3 Grammar is fixed.

I'd like to add a few words on what happens in higher dimensions. First, a convexity assumption becomes essential (as in the second proof of Hurwitz which works only for convex domains). The isoperimetric inequalities in $\mathbb R^n$, $n>2$, are much easier to deal with in case of convex bodies, and the whole problem in some sense looks most natural under the convexity assumption. Second, there are many different isoperimetric inequalities in higher dimensions. And Fourier analysis (or rather harmonic analysis on a sphere) can be successfully applied to prove at least some of them.

There is a classical approach to isoperimetric problems based on Steiner's theorem. Let $K$ be a convex body in $\mathbb R^n$ and let $K_r$ denote the "parallel" body $$K_r=\{x\in\mathbb R^n|\ dist(x, K)\leq r \},\quad r>0.$$ Then, by Steiner's theorem, there exist $n+1$ numbers $W_0^n(K),W_1^n(K),\dots,W_n^n(K)$, such that $$V(K_r)=Vol(K_r)=\sum\limits_{i=0}^{n}{n \choose i}W^n_i(K)r^{i}.$$ It can be shown that $$W^n_0(K)=V(K),\quad W^n_1(K)=\frac{S(K)}{n},\qquad(1)$$ where $S(K)$ is the surface area of $\partial K$. Moreover, $W^n_n(K)$ is equal to the volume $\pi_n$ of the unit ball in $\mathbb R^n$ and $$W^n_{n-1}(K)=\frac{\pi_n}{2}w(K),\qquad\qquad\qquad\quad (2)$$ where $w(K)$ is the mean width of $K$. Note that for $n=2$ the perimeter $P(K)$ equals $\pi w(K).$ The numbers $W_i^n(K)$ give some information on how the convex body $K$ is different from a ball (for the unit ball in $\mathbb R^n$, obviously $W^n_i(K)=\pi_n$ for all $i$.)

A convex body is completely determined by its support function $$h(x)=\sup\{x\cdot y|\ y\in K\}$$ which measures the directed distance of the origin to the tangent plane of $K$ at direction $x\in S^{n-1}.$ Now, the second proof of Hurwitz deals with the Fourier decomposition of the support function of a convex 2D domain. The problem is that in dimension $n>2$ the formulas for volume and surface area in terms of the support function cannot be expressed nicely by means of spherical harmonics. However, it is still possible to derive an isoperimetric inequality for the numbers $W^n_{n-2}$ and $W^n_{n-1}$ via harmonic analysis, namely $$W^n_{n-1}\geq\sqrt{\pi_n W^n_{n-2}}. \qquad\qquad\qquad(3)$$

When $n=2$ this is the standard isoperimetric inequality $P^2\geq 4\pi A$.

If $n=3$ $(3)$ gives the isoperimetric inequality between the mean width and surface area of a convex body $$\pi [w(K)]^2\geq S(K).\qquad\qquad\qquad (4)$$

The proof is a straightforward extension of the second Hurwitz proof (using a decomposition of the support function into a series of spherical harmonics) and can be found here.

Update (concerning the question in Victor's comment below). If we assume as known the inequality $$W_{1}^3\geq \sqrt{W_{0}^3W_{2}^3},$$ then together with (1),(2) and (4) it implies that $S^3\geq 36\pi V^2$. ("Known" means that I don't know how to obtain the inequality using only harmonic analysis. It follows from the Alexandrov-Fenchel inequality for mixed volumes.)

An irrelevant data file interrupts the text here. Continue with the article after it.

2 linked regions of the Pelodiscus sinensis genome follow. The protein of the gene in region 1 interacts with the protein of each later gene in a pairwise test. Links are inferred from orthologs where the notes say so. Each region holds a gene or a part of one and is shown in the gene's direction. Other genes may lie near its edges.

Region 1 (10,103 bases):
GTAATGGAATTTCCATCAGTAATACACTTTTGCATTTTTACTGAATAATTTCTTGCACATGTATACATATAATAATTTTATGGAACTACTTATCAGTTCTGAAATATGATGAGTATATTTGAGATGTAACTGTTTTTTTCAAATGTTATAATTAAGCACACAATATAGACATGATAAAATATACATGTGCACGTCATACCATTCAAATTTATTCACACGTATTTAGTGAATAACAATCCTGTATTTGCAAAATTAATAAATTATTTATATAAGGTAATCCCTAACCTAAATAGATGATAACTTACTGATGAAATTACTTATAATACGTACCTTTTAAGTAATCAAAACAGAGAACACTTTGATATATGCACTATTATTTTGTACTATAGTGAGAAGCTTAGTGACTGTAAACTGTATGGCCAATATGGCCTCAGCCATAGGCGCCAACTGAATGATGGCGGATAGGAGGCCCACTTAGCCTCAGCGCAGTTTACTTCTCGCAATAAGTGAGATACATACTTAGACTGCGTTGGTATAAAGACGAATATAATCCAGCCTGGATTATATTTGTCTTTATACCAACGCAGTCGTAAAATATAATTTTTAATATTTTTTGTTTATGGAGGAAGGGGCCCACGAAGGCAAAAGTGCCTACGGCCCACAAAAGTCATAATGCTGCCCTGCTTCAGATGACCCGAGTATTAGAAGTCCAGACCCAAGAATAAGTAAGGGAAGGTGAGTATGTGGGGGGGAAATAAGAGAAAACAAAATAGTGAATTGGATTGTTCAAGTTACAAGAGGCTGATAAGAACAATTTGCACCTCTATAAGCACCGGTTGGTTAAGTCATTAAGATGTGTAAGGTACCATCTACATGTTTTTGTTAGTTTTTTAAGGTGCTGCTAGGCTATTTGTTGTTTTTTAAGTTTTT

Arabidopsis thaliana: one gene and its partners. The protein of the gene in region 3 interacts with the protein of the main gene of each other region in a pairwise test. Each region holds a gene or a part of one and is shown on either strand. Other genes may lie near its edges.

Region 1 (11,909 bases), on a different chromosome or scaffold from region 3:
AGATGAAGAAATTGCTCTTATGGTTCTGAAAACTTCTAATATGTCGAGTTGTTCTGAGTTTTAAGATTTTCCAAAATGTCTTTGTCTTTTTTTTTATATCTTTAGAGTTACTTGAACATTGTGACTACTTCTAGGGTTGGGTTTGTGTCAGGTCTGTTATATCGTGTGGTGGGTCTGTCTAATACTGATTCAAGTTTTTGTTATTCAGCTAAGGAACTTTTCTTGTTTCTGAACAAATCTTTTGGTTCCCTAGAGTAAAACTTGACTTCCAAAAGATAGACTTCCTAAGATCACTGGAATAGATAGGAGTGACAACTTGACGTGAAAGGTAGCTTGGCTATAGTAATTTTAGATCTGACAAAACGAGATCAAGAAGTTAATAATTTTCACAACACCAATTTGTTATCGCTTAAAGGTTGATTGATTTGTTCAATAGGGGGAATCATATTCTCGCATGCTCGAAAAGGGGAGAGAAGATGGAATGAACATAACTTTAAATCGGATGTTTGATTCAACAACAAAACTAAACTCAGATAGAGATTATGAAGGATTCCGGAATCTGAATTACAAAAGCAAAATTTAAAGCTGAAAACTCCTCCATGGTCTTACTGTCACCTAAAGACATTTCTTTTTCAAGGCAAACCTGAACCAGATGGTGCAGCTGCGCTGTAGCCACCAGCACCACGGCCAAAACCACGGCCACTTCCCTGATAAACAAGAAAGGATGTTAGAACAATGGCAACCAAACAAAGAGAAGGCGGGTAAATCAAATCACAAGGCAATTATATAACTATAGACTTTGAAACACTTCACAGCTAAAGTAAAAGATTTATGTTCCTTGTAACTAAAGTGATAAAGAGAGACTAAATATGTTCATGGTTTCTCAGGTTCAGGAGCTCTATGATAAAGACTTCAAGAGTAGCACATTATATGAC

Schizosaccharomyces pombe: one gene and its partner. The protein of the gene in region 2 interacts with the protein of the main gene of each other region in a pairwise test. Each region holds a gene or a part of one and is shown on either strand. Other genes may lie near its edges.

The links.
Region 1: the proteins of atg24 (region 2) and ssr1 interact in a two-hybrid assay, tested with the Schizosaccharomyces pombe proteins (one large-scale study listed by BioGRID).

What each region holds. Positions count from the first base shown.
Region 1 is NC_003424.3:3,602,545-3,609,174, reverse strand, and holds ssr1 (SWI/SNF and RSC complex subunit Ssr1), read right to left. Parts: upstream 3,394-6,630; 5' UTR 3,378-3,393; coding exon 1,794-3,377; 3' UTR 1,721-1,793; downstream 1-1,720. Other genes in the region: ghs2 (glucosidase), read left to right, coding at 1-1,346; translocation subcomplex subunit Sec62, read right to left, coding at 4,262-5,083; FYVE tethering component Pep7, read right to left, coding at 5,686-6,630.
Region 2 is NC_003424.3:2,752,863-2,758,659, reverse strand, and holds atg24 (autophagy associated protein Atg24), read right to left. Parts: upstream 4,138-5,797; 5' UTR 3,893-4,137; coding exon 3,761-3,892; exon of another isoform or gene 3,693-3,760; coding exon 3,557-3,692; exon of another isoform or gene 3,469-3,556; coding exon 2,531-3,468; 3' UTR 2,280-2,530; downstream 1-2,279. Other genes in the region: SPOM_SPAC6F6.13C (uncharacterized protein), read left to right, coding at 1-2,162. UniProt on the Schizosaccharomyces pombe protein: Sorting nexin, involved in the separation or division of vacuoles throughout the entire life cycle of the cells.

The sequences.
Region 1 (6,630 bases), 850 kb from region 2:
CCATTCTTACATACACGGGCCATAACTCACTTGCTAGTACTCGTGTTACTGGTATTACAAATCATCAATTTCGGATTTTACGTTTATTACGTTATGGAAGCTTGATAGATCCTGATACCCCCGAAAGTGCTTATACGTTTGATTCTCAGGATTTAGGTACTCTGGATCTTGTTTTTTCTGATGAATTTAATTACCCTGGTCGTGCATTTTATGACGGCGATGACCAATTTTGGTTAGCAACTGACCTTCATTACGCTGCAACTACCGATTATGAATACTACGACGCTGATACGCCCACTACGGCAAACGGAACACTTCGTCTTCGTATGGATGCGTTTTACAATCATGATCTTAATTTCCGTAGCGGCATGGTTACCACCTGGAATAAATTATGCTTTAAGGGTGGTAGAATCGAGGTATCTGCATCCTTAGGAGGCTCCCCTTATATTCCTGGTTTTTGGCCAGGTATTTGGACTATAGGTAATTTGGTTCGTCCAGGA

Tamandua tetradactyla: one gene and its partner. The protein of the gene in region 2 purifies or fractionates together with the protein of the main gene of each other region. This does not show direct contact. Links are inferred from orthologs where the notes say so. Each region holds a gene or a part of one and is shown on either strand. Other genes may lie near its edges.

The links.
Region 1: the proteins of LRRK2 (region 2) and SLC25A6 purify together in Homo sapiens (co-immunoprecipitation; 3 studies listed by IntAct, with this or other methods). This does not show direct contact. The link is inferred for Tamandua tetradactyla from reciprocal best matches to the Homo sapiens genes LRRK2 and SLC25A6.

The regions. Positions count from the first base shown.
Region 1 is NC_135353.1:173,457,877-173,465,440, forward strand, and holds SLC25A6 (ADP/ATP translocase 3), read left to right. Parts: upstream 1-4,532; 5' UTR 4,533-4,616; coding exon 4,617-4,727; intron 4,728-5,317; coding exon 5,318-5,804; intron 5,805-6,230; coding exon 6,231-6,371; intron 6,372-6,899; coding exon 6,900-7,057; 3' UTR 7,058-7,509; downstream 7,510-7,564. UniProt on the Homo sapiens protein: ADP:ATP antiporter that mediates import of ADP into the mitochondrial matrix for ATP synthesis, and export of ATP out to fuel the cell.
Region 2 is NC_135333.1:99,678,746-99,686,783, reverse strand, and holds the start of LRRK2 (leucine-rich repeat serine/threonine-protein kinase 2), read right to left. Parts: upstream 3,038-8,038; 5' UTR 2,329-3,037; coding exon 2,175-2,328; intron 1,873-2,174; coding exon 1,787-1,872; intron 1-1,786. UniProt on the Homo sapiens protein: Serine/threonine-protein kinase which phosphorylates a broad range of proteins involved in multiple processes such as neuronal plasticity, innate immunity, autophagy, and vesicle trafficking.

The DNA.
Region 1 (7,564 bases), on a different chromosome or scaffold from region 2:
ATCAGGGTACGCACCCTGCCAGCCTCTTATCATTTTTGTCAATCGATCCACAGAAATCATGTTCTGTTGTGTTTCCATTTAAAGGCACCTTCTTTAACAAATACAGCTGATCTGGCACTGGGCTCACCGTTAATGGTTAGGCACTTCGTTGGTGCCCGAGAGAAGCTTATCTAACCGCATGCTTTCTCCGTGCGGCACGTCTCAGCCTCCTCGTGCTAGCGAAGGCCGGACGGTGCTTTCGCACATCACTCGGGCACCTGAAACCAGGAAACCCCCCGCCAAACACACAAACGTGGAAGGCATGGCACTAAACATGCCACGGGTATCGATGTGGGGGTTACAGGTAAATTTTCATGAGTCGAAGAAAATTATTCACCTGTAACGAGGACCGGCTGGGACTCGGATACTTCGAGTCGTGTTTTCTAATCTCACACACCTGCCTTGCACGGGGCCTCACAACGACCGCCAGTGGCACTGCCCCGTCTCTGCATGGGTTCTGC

2 added 549 characters in body; added 3 characters in body

I'd like to add a few words on what happens in higher dimensions. First, a convexity assumption becomes essential (as in the second proof of Hurwitz which works only for convex domains). The isoperimetric inequalities in $\mathbb R^n$, $n>2$, are much easier to deal with in case of convex bodies, and the whole problem in some sense looks most natural under the convexity assumption. Second, there are many different isoperimetric inequalities in higher dimensions. And Fourier analysis (or rather harmonic analysis on a sphere) can be successfully applied to prove at least some of them.

There is a classical approach to isoperimetric problems based on Steiner's theorem. Let $K$ be a convex body in $\mathbb R^n$ and let $K_r$ denote the "parallel" body $$K_r=\{x\in\mathbb R^n|\ dist(x, K)\leq r \},\quad r>0.$$ Then, by Steiner's theorem, there exist $n+1$ numbers $W_0^n(K),W_1^n(K),\dots,W_n^n(K)$, such that $$V(K_r)=Vol(K_r)=\sum\limits_{i=0}^{n}{n \choose i}W^n_i(K)r^{i}.$$ It can be shown that $$W^n_0(K)=V(K),\quad W^n_1(K)=\frac{S(K)}{n},$$ W^n_1(K)=\frac{S(K)}{n},\qquad(1)$$where S(K) is the surface area of \partial K. Moreover, W^n_n(K) is equal to the volume \pi_n of the unit ball in \mathbb R^n and$$W^n_{n-1}(K)=\frac{\pi_n}{2}w(K),$$W^n_{n-1}(K)=\frac{\pi_n}{2}w(K),\qquad\qquad\qquad\quad (2)$$ where $w(K)$ is the mean width of $K$. Note that for $n=2$ the perimeter $P(K)$ equals $\pi w(K).$ The numbers $W_i^n(K)$ give some information on how the convex body $K$ is different from a ball (for the unit ball in $\mathbb R^n$, obviously $W^n_i(K)=\pi_n$ for all $i$.)